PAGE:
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Climate Change, human intrusion drive rare dolphin species in China to extinction

Climate Change, human intrusion drive rare dolphin species in China to extinction

Climate Change, human intrusion drive rare dolphin species in China to extinction
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By Sept 23, 2022 3:07:27 PM IST (Published)

Baiji, also known as the “Goddess of the Yangtze,” a rare dolphin species, has now been officially declared as extinct.

Found exclusively in the Yangtze River in China, Baiji, also known as the ‘Goddess of the Yangtze,’ a rare dolphin species, is one of the notable victims of human intrusion and climate change. It is the world’s rarest and most threatened among the cetacean species. It was believed to bring fortune to the person who spotted it.

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The species had been the topic of discussion since 2006 when it created quite a buzz for being on the brink of extinction. Baiji has now been officially declared extinct.
One of the most glaring factors that led to its extinction is overfishing. Not only did it make it difficult for Baijis to hunt for prey, but also led to the dolphins drowning after getting entangled in fishing gear such as hook lines and fishing nets. Shipping traffic on the Yangtze River, which is one of the main economic trade arteries in China, also posed a big threat to Baiji’s population. Poor-sighted dolphins used to collide with ships and their propellers and get badly injured, resulting in their death.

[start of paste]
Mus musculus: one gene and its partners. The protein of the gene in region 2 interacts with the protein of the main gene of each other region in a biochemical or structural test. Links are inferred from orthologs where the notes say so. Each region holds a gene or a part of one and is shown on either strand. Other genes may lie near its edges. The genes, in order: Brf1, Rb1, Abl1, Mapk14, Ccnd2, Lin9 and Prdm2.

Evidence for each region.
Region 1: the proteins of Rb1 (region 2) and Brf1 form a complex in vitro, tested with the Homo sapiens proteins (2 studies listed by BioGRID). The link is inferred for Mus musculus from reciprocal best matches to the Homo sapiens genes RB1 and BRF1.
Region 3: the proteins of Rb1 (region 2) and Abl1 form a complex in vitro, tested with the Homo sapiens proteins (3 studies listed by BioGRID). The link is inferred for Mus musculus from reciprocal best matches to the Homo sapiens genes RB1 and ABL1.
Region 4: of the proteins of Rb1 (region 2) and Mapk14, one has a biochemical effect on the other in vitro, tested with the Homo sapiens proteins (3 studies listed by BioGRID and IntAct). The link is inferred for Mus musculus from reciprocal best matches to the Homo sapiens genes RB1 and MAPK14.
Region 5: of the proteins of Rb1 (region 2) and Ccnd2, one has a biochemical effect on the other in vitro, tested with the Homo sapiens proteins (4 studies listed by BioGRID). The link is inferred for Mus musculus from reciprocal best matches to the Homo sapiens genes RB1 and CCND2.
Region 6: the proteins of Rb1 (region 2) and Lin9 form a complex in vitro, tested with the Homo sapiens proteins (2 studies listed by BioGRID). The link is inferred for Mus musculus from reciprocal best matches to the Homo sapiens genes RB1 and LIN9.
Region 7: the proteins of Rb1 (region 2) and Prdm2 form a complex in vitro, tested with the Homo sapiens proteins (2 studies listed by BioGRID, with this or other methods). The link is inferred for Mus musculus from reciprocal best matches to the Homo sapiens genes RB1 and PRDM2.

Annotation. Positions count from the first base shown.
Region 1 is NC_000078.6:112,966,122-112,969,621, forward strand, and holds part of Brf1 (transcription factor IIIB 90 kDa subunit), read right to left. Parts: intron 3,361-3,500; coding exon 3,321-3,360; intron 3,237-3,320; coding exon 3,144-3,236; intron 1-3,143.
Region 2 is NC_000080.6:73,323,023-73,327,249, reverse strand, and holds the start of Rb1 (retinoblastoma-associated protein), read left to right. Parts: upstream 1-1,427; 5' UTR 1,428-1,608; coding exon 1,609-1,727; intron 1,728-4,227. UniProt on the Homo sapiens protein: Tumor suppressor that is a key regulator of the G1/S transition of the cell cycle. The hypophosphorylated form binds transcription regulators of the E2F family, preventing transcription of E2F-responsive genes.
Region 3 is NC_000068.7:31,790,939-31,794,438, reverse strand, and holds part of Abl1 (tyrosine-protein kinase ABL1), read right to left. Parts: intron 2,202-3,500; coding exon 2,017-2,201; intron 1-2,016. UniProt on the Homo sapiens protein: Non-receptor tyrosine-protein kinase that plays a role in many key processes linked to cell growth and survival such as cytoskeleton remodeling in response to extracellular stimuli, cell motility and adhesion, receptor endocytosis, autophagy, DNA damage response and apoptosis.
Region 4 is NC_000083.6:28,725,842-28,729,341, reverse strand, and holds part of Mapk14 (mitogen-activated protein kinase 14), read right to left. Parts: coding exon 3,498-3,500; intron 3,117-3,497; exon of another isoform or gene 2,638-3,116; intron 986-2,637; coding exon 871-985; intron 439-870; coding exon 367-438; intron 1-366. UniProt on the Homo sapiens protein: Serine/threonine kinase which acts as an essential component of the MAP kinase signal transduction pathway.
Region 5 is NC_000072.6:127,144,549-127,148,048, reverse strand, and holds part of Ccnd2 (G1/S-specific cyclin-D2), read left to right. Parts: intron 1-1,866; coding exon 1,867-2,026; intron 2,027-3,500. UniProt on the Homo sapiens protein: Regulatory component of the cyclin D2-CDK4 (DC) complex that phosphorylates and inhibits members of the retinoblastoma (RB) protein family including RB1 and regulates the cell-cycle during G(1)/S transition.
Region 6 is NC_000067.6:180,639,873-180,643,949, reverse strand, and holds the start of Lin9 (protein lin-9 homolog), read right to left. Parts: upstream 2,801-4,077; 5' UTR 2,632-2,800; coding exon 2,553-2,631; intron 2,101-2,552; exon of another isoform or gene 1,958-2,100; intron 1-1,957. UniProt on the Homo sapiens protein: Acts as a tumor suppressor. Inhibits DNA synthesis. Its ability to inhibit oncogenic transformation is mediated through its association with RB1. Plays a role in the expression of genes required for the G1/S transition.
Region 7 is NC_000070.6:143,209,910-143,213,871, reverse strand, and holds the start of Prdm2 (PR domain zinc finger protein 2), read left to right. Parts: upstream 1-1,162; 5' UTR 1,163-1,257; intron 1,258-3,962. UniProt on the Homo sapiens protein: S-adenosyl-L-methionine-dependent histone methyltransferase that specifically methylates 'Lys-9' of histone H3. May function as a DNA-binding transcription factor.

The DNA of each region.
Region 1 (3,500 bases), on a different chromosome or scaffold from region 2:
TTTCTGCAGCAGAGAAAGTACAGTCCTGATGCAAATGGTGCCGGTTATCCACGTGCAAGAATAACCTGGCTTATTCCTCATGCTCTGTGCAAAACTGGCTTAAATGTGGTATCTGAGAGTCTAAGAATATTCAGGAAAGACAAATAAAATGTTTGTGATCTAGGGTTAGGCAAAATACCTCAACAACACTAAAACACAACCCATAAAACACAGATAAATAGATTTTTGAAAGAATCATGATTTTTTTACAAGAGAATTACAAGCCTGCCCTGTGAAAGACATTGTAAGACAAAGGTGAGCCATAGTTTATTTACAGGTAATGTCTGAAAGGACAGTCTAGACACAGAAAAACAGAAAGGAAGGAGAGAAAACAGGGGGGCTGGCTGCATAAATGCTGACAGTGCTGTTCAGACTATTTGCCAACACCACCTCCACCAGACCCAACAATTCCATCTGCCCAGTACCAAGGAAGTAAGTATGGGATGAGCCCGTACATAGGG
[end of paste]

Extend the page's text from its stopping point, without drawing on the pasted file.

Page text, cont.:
Samuel Turvey, a conservationist who spent more than two decades tracking down the now extinct fish in China, in an interview with CNN, said, “The baiji, or Yangtze River dolphin, was this unique and beautiful creature, there was nothing quite like it. Its demise was more than just another species tragedy, it was a huge loss of river diversity in terms of how unique it was and left huge holes in the ecosystem.”
According to Samuel, the last legit sighting was in 2002 when a wild baiji was photographed. After that, all the sightings were alleged but never proven, including the latest claim emerging in 2016.
The fate of the Yangtze River dolphin has the researchers and conservationists concerned for other rare, native species of Yangtze, the third longest river in China. Worsening climate change and extreme weather conditions are adding another layer to the dire situation.
China is currently grappling with the worst heatwave on record. The soaring temperatures and the drought have a devastating effect on the rivers in China, including the Yangtze River. Many of the species, rare and unknown, may be facing a silent extinction, as we speak, experts warn.
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